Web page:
In February 2018, a storm front dubbed “the beast from the east”, hit Ireland. Huge amounts of snow fell. Cities, towns and villages up and down the country saw folks buying up essentials at a rate of knots. Bread was particularly sought after as were vegetables. Jean was talking to her sister about the rush to stock up. Her sister told her that in Dublin, the shops were running low on most things. In fact, she was pretty sure that she had bought the last turnip in Drumcondra. I decided that a sentence like that should be immortalised. So, here is my offering. I hope you like it.
The Last Turnip In Drumcondra
Kathleen me little darlin’ would you nip out to the shops
Get a turnip and some carrots, some fresh peas and some lamb chops
I’m beside myself with worry as I have to make a stew
Mrs Cross is coming over and the Ryan’s are coming too.
“Why in all that’s holy would they step out in this storm?
They’d be better off indoors where its safe and where its warm.”
“You’d be right if things were normal but their power has gone out
And while I think of it acushla, get a few bottles of stout.”
Kathleen grabbed her hat and coat and started on her quest
The temperature was freezing, she was glad she’d worn her vest
The car was out of action, Homefarm Road’s the quickest way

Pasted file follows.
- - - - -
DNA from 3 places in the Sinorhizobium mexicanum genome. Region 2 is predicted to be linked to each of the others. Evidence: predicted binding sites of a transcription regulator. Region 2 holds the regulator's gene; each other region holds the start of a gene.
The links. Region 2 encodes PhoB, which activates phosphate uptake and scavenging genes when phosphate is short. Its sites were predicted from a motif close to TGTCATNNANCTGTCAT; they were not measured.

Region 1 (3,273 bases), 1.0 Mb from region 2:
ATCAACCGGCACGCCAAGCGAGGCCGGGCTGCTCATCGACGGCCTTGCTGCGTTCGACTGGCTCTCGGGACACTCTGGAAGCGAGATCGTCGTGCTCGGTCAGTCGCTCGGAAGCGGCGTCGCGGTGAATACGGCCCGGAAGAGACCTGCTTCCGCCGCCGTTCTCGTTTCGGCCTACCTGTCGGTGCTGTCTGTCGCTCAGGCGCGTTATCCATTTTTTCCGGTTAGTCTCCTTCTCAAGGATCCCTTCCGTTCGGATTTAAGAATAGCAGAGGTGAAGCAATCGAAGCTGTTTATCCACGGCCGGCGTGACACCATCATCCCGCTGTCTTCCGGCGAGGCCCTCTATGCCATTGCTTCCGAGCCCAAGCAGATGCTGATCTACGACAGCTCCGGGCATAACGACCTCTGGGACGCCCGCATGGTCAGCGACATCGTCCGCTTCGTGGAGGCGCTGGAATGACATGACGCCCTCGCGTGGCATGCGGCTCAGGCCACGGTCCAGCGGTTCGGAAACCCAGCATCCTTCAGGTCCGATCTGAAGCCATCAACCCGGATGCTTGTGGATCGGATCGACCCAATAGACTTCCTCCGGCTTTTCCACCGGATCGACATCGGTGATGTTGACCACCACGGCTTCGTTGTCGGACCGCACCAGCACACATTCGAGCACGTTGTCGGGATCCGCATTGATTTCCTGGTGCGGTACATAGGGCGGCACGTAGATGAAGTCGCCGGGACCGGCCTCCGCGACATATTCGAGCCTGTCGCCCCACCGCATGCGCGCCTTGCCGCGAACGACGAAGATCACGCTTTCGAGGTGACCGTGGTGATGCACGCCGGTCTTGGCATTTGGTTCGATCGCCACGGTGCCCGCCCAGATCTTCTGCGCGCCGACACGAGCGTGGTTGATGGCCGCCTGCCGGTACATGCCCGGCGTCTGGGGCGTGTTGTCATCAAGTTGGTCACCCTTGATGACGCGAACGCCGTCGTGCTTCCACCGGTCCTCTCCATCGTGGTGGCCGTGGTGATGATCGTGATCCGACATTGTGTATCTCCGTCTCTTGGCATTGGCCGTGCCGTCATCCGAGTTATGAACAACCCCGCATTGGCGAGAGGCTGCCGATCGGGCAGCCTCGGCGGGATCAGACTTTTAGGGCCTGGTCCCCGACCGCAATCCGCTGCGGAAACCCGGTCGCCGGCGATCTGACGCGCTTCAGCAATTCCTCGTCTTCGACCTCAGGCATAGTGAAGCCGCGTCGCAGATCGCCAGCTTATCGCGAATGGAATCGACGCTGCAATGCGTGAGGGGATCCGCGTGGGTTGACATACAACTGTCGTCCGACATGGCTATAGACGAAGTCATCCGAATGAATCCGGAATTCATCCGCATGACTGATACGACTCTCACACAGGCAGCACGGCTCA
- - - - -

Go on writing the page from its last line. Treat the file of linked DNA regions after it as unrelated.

She trudged in that direction the wind causing her to sway.
Bridie stared into her pantry her supplies were running low
She looked out of the window to the blizzard to the snow
She decided she must sally forth and grabbed her coat and keys
She waded through a snowdrift that came right up to her knees.
Which route would be better, who had cleared the path ahead?
Homefarm Road she knew was nearer, but Griffith Avenue instead?
She decided on the latter and strode at a speedy pace
As she turned onto the Avenue a snowball hit her face.
The kids looked shocked and then relieved when she bent down to the snow
She threw back a short volley and her aim was fast and low.
The battle raged for minutes and the missiles filled the air
She left the kids a little damp but none the worse for wear.
Kathleen stood at the main road just opposite the shop
She waited for the traffic lights to make the traffic stop
She watched as a small woman made her way up to the lights
She nodded a short greeting and commented on their plight.
Another woman joined them looking keen to cross the road
She had a bag of shopping and was weighed down by her load.
All three could see the grocer’s shop had very little left
They strained to see the shelves and they were nearly all bereft.
The friendly camaraderie gave way to vying for position
The lights turned green and off they shot, a deadly competition.
Kathleen was first inside the door and without hesitation
Filled a wire basket with canned goods and vegetation.
The other two were on her heels, grabbing what they could
One had central heating yet she went for firewood!
The bread and milk were history but when she looked about
Kathleen was relieved to see a few bottles of stout.
She had the meat, the peas and carrots but she didn’t have the swede
She ran back to the veggies with agility and speed
She saw her quarry lying there, a solitary sight
The other two were bearing down, it could end up in a fight
They gave each other desperate looks as they raced toward the veg
Kathleen was the quicker and her speed gave her the edge
Three hands went shooting forward as they tried to grab their prize
Kathleen came up victorious, determination in her eyes